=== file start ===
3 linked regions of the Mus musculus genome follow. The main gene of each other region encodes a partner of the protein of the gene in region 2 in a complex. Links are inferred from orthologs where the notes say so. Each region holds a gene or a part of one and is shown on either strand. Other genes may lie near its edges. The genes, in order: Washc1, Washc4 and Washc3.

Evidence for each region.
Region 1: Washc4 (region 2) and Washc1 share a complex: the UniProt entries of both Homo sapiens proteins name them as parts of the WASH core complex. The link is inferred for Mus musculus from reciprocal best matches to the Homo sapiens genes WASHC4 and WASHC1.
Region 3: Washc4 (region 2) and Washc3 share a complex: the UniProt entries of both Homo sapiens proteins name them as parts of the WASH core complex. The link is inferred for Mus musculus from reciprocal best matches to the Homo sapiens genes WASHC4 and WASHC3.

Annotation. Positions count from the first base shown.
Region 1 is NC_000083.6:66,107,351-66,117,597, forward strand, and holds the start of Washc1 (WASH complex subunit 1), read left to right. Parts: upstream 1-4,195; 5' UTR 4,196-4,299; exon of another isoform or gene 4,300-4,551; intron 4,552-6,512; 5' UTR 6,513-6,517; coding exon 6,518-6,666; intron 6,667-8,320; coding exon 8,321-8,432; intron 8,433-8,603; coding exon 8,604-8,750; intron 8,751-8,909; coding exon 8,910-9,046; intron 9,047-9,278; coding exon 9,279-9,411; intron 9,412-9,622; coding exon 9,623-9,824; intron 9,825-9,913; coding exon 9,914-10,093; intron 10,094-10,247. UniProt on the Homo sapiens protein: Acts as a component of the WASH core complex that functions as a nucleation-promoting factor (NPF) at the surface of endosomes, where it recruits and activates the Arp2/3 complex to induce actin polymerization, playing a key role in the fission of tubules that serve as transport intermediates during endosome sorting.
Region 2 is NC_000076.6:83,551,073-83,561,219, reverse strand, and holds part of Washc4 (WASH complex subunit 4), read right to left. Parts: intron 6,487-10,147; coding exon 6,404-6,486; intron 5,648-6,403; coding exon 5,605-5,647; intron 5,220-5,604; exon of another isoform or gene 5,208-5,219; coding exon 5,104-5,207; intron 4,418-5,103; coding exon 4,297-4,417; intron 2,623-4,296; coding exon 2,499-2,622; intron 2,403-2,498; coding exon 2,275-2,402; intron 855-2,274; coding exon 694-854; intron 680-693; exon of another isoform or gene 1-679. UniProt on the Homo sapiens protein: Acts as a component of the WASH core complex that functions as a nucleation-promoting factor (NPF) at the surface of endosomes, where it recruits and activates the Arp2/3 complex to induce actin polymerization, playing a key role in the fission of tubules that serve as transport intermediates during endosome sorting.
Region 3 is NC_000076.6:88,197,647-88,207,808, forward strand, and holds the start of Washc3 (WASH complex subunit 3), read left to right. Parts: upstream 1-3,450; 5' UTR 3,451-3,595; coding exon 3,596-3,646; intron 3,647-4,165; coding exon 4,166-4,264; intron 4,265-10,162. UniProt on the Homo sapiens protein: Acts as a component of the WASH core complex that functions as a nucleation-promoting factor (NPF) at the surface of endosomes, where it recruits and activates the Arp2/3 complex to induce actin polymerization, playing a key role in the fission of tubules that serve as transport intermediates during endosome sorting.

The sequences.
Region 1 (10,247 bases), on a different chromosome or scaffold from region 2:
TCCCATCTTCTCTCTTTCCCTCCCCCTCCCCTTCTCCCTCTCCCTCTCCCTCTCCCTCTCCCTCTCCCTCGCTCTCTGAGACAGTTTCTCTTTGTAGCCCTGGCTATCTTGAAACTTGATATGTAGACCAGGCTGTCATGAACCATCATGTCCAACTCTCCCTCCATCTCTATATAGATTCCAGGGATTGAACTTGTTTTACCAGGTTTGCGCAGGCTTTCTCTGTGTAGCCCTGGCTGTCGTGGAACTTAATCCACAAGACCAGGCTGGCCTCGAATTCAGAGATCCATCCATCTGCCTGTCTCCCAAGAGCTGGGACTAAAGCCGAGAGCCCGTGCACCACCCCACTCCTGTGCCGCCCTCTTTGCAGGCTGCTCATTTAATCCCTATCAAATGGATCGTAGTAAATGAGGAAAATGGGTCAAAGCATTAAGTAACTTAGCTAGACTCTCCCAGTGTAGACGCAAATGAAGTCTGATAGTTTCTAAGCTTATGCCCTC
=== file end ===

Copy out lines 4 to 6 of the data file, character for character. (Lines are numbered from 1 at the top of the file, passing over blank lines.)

Region 3: Washc4 (region 2) and Washc3 share a complex: the UniProt entries of both Homo sapiens proteins name them as parts of the WASH core complex. The link is inferred for Mus musculus from reciprocal best matches to the Homo sapiens genes WASHC4 and WASHC3.

Annotation. Positions count from the first base shown.
Region 1 is NC_000083.6:66,107,351-66,117,597, forward strand, and holds the start of Washc1 (WASH complex subunit 1), read left to right. Parts: upstream 1-4,195; 5' UTR 4,196-4,299; exon of another isoform or gene 4,300-4,551; intron 4,552-6,512; 5' UTR 6,513-6,517; coding exon 6,518-6,666; intron 6,667-8,320; coding exon 8,321-8,432; intron 8,433-8,603; coding exon 8,604-8,750; intron 8,751-8,909; coding exon 8,910-9,046; intron 9,047-9,278; coding exon 9,279-9,411; intron 9,412-9,622; coding exon 9,623-9,824; intron 9,825-9,913; coding exon 9,914-10,093; intron 10,094-10,247. UniProt on the Homo sapiens protein: Acts as a component of the WASH core complex that functions as a nucleation-promoting factor (NPF) at the surface of endosomes, where it recruits and activates the Arp2/3 complex to induce actin polymerization, playing a key role in the fission of tubules that serve as transport intermediates during endosome sorting.